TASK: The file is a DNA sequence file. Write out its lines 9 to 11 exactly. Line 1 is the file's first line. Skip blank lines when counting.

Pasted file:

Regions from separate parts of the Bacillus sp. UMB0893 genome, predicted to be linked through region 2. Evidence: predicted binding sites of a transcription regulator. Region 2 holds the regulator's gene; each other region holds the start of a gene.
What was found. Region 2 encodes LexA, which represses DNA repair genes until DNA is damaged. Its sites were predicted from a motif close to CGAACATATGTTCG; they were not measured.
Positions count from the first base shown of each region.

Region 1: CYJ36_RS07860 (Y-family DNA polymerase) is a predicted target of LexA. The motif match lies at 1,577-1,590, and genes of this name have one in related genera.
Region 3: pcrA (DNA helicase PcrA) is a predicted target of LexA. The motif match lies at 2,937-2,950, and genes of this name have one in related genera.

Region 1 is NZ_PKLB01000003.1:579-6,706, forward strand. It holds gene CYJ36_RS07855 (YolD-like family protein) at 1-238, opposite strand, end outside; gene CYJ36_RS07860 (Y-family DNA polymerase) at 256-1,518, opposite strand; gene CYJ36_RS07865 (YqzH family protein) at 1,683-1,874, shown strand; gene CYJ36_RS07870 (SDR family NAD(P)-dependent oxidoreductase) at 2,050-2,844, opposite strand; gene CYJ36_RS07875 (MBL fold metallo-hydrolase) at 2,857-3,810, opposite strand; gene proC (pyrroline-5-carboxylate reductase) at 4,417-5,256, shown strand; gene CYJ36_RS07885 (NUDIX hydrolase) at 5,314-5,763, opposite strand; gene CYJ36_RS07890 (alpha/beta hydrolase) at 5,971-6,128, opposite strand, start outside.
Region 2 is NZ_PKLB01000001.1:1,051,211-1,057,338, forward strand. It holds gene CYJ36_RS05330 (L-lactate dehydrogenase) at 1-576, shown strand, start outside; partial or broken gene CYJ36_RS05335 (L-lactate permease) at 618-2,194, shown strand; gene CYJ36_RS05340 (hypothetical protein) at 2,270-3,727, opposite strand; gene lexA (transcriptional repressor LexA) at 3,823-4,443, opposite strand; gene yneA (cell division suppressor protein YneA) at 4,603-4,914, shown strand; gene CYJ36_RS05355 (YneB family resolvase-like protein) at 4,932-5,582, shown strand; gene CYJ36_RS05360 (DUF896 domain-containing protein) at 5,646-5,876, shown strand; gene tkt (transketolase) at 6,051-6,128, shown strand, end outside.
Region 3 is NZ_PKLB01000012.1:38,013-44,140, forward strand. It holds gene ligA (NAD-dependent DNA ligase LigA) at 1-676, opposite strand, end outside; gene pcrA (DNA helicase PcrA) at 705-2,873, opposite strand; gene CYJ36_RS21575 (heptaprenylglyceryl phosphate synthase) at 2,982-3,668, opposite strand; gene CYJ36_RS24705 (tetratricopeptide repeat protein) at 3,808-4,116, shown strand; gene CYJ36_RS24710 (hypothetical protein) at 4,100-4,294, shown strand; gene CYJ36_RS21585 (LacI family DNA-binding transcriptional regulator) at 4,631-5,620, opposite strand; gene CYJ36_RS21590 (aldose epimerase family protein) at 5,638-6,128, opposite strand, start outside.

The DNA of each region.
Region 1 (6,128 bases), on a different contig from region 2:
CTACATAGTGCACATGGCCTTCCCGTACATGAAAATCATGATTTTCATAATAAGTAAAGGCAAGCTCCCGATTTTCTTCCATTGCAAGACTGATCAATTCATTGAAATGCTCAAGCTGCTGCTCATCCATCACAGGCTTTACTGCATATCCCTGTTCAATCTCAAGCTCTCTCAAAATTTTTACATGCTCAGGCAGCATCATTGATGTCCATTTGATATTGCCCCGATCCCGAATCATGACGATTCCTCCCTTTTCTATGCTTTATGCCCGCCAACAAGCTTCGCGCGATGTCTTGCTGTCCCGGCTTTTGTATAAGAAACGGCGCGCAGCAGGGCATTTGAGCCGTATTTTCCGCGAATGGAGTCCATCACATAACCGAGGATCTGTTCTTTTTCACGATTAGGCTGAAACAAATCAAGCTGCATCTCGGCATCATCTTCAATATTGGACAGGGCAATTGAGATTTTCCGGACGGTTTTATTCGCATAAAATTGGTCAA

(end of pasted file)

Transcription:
The DNA of each region.
Region 1 (6,128 bases), on a different contig from region 2:
CTACATAGTGCACATGGCCTTCCCGTACATGAAAATCATGATTTTCATAATAAGTAAAGGCAAGCTCCCGATTTTCTTCCATTGCAAGACTGATCAATTCATTGAAATGCTCAAGCTGCTGCTCATCCATCACAGGCTTTACTGCATATCCCTGTTCAATCTCAAGCTCTCTCAAAATTTTTACATGCTCAGGCAGCATCATTGATGTCCATTTGATATTGCCCCGATCCCGAATCATGACGATTCCTCCCTTTTCTATGCTTTATGCCCGCCAACAAGCTTCGCGCGATGTCTTGCTGTCCCGGCTTTTGTATAAGAAACGGCGCGCAGCAGGGCATTTGAGCCGTATTTTCCGCGAATGGAGTCCATCACATAACCGAGGATCTGTTCTTTTTCACGATTAGGCTGAAACAAATCAAGCTGCATCTCGGCATCATCTTCAATATTGGACAGGGCAATTGAGATTTTCCGGACGGTTTTATTCGCATAAAATTGGTCAA